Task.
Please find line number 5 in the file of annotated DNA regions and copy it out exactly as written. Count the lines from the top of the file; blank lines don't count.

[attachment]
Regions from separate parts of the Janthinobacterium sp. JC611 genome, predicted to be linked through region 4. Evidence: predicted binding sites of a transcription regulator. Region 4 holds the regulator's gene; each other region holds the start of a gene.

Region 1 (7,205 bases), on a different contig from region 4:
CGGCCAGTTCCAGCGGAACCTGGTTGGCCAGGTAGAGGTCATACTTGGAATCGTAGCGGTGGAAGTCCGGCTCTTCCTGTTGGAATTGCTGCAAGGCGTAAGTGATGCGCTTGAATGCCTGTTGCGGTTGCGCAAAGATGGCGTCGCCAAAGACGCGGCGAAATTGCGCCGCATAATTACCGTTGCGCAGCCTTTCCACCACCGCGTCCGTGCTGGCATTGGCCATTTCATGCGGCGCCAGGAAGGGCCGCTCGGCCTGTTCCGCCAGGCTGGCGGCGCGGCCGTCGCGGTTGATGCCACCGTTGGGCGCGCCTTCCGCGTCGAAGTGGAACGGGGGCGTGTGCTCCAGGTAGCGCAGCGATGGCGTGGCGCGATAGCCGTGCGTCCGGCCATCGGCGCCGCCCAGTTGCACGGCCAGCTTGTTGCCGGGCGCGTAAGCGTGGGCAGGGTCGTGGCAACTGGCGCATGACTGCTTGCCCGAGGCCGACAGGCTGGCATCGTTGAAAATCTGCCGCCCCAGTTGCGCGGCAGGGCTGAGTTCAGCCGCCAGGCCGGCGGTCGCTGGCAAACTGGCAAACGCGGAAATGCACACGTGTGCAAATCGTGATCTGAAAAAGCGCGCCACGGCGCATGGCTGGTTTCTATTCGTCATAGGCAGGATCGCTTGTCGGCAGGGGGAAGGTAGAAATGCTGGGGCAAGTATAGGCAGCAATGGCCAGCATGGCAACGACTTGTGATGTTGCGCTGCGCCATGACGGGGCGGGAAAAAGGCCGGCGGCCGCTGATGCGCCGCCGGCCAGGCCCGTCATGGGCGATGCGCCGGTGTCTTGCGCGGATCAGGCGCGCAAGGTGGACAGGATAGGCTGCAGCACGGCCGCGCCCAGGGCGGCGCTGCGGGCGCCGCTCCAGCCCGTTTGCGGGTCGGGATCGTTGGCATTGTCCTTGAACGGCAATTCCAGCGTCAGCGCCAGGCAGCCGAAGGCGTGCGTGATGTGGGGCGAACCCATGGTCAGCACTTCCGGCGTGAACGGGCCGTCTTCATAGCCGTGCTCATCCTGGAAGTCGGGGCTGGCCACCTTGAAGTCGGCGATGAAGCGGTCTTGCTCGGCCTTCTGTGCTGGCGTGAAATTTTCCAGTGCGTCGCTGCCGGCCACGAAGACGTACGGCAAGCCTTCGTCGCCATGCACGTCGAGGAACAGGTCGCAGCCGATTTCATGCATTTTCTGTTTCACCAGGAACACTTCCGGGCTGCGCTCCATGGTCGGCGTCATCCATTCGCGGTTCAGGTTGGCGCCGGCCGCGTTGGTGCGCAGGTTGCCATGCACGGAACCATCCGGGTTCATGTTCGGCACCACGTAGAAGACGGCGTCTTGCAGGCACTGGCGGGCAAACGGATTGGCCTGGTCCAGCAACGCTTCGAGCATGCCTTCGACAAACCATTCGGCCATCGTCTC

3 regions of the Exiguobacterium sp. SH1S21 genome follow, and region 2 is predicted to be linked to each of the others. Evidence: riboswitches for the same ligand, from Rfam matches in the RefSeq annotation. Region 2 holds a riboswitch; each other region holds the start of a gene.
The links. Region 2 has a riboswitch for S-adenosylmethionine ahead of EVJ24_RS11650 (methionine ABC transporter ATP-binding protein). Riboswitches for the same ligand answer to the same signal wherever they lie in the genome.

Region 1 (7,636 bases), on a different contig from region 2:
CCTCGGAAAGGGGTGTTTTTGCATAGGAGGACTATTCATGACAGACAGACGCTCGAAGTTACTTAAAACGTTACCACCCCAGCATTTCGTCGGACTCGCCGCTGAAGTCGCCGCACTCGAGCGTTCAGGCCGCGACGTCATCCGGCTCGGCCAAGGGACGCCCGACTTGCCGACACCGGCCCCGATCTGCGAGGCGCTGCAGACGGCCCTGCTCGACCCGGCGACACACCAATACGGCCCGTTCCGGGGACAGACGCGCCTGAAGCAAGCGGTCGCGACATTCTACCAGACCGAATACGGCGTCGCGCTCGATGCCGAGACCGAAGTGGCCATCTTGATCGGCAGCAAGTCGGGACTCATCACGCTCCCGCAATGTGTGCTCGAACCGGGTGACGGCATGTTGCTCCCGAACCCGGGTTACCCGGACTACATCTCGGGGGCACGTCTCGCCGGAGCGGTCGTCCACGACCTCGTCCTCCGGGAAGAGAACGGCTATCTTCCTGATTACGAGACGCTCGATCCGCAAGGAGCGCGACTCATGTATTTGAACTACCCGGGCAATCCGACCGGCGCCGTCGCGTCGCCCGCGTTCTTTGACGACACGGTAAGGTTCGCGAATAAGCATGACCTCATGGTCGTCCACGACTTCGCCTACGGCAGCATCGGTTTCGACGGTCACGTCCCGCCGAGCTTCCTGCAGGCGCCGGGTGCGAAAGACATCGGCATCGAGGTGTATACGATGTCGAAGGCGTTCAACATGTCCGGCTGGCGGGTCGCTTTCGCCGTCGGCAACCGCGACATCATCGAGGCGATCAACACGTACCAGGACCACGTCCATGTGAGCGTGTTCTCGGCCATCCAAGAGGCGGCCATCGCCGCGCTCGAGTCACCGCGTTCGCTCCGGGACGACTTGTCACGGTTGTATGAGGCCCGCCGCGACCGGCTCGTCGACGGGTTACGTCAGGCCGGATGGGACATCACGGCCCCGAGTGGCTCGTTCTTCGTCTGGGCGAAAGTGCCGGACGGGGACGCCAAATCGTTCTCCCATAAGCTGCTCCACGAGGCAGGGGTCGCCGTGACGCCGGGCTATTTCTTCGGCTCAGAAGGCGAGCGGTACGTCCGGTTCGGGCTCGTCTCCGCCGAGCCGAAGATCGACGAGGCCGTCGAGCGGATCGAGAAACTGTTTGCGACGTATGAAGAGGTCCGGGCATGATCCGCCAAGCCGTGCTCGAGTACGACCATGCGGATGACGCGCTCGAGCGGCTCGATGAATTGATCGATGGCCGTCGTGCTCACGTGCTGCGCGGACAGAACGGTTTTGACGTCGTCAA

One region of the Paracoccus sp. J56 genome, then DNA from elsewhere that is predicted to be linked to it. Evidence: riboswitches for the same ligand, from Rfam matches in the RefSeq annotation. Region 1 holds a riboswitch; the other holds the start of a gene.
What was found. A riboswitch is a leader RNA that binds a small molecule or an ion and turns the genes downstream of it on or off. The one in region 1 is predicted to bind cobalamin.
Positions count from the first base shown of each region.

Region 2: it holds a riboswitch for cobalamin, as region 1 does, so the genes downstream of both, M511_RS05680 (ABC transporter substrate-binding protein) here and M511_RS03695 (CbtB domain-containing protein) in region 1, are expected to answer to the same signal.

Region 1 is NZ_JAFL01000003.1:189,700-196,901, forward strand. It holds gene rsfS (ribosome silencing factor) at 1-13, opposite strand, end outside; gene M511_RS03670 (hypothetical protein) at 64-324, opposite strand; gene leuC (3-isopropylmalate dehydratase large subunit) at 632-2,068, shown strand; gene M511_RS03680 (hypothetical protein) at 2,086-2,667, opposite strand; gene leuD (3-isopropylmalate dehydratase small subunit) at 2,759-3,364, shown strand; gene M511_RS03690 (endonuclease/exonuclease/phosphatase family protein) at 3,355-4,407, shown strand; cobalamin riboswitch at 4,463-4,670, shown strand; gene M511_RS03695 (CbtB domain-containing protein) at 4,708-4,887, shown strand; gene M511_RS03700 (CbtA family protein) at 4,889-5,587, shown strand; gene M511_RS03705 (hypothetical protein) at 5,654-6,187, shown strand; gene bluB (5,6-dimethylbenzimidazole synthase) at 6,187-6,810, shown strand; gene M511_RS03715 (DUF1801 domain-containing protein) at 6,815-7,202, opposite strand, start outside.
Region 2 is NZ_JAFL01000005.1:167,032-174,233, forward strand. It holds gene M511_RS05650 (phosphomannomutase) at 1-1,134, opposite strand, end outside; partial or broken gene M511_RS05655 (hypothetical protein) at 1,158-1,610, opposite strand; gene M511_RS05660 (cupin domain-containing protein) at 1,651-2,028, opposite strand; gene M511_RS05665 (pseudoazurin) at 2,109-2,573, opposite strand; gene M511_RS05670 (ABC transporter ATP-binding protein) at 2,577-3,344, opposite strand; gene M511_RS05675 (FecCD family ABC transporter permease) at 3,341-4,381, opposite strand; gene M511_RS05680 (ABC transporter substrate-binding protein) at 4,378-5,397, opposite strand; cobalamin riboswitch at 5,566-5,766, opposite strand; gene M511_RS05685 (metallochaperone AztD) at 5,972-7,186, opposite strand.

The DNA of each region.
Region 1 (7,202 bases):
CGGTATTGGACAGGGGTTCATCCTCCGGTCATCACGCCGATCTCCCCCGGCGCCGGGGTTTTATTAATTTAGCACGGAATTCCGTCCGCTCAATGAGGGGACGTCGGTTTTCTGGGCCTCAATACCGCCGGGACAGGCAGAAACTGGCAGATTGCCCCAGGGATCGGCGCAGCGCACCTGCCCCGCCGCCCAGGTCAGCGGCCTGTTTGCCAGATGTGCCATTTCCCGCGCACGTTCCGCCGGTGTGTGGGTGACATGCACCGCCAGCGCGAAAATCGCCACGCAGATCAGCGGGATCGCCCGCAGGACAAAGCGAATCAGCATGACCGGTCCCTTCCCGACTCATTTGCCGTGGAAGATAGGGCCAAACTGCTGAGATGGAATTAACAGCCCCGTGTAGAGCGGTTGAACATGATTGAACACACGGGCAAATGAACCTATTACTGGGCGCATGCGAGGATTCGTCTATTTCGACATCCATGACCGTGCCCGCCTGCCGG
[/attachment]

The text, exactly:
The links. Region 2 has a riboswitch for S-adenosylmethionine ahead of EVJ24_RS11650 (methionine ABC transporter ATP-binding protein). Riboswitches for the same ligand answer to the same signal wherever they lie in the genome.